The Alchemist

Monday, December 13, 2010

The Alchemist follows a boy from his humble beginnings as a shepherd through a mystical journey to discover his Personal Legend. Along the way, he experiences what at first seem to be distractions, but ultimately point him toward his ultimate goal.

I went into this book with mixed signals. The grocery store displays claimed it was "the epic journey that has captivated millions!" However, all the book reviews I read and the bloggers who noticed I was reading it seemed to absolutely hate it. This led me to think it was a "love it or hate it" kind of read, but in reality, I ended up being pretty ambivalent about the book. It had both negative and positive qualities, but they more or less canceled each other out in my mind.

My main complaint about this book is that it seemed disjointed, both stylistically and in the narrative. The book would seem like a fable, with stereotypical characters and an archetypal plot, and then suddenly, the boy would be acting like a punk teenager, annoyed with his teachers. That didn't fit in with the whole, "I'm going on a mythic journey symbolic of the human quest for joy" theme. I imagine Coelho was trying to make the character more believable and show the resistance people often have toward actually pursuing their goals, but it seemed out of place to me. I think the disjointed narrative may also have been Coelho's attempt to make the book seem true to life, so in some ways I appreciate it. It is true that when I think back on some of the things I have ended up doing, they seem pretty random - switching from a music major to neuroscience (with a few other random stops along the way)? Working with disabled people? Going to nursing school? While I love these things now, if you had told me about them when I was 15, I would have laughed in your face. So, yes, I agree that our lives and our "personal journeys" are disjointed. But in the setting, they felt a little jarring and out of place.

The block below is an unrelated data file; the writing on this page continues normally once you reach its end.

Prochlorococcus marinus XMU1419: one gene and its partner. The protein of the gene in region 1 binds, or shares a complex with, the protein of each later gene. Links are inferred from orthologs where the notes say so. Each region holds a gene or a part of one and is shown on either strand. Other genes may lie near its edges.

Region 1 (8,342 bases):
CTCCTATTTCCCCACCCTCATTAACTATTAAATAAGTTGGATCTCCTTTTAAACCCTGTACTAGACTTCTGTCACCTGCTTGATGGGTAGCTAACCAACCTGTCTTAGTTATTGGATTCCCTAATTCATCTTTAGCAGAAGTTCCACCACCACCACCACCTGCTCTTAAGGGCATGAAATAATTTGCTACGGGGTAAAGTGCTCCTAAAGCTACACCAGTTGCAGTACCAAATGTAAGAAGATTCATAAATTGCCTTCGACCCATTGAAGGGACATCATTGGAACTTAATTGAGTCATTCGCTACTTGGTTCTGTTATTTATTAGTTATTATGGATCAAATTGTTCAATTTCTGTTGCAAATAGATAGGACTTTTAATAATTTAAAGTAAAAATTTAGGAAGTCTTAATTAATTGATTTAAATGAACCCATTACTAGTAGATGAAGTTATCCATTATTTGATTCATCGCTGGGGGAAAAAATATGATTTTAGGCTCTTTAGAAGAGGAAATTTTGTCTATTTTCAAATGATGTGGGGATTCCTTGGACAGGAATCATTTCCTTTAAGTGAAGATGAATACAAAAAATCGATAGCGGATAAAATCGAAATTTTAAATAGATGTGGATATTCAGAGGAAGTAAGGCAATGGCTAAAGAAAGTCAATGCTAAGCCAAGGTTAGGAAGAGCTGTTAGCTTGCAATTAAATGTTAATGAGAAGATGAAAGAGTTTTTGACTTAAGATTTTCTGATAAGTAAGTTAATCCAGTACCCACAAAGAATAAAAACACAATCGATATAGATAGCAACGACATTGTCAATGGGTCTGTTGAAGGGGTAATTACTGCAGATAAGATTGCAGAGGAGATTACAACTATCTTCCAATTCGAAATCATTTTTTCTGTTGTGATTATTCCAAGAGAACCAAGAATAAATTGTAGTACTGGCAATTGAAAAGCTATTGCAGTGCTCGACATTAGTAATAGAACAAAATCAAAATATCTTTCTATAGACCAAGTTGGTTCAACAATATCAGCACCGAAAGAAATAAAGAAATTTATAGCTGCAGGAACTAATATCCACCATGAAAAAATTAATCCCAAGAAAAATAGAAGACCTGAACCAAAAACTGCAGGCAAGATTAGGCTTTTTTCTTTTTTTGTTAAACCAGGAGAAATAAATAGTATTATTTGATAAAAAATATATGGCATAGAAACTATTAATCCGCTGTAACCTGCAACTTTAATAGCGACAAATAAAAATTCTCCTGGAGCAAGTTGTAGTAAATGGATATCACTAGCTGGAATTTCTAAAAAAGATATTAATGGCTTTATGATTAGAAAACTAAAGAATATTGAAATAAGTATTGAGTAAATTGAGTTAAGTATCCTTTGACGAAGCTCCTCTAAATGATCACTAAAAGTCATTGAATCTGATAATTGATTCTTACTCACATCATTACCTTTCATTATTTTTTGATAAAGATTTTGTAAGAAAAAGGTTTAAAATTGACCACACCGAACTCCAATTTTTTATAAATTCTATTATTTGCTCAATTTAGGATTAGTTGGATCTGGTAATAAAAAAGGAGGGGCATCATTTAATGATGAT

I did enjoy a few of the concepts in the book, however. I liked learning that muktab means "it is written." (A major phrase in one of my favorite movies, Slumdog Millionaire, and also the name of a character in the latest Alanna book I'm reading, which fits him perfectly. I never would have picked up on it otherwise!) I thought the love story was sweet. It was mainly when I was reading about the love story that I found some redeeming value in the book. And also - while the information wasn't presented in a way that wasn't especially meaningful to me, I do think it is important to "seek your Personal Legend" - except I call it seeking joy, and it isn't quite as absolutely defined a process as the one described in The Alchemist. If it was meant to be a self-help book, it failed me, because it didn't cause me to reevaluate or change anything in my life.

So, to sum up - I didn't love it. But it was ok. I should also mention (for my own sake probably more than anything else) this is the first book I have finished in the Birth Year Challenge hosted by Hotchpot Cafe. Only three weeks left - good thing I'm almost done with my second book.

Readability/accessibility - It was an easy read. Occasionally disjointed, as previously mentioned.
Aesthetics/literary merit - It had a few pretty passages, but in general, didn't work for me. 2
Plot: Pretty disjointed, drove me crazy. 1.5
Characters: Because this was a fable of sorts, they weren't really developed, but I was expecting that. 2
Personal Response: 3. Like I said, it was fine. I didn't hate it, and there were a few parts I liked.
Overall: 2


  1. What a nice (fair, balanced) review! I like to imagine that if I'd known what I was getting into when I read it I'd have been as thoughtful as you have been. :)

    I didn't even take the time to really dissect why I didn't like the book, I just know I don't like people telling me what to do, and that's what the book felt like to me.

  2. I agree with Melanie. This is a great fair review. I didn't enjoy this novel very much, for many of the reasons you described.

  3. Hmmm, sounds like the book has a split personality. That would indeed be jarring. I like a book to have continuity and consistency, because no matter how realistic it is, it's still a work of art.

    Hope the next books are more to your liking!

  4. @ Melody and Brenna - Thanks! I felt like I had to be fair because a few things were enjoyable for me, but mostly the book felt like a chore.

    @J.G. - exactly - it didn't feel like a work of art. It felt like a very strange self-help manual. The second book I read (I haven't reviewed it yet) was absolutely beautiful, so I would say in the balance so far I've found great things with this challenge.

  5. I was actually pretty surprised that I enjoyed this book. I went into it - my mother in law told me I shoudl read it, and I had nothing else with me at her house - thinking I would find it new-agey and silly, but I liked a lot of the ideas in it. Not perfect, but not bad either.


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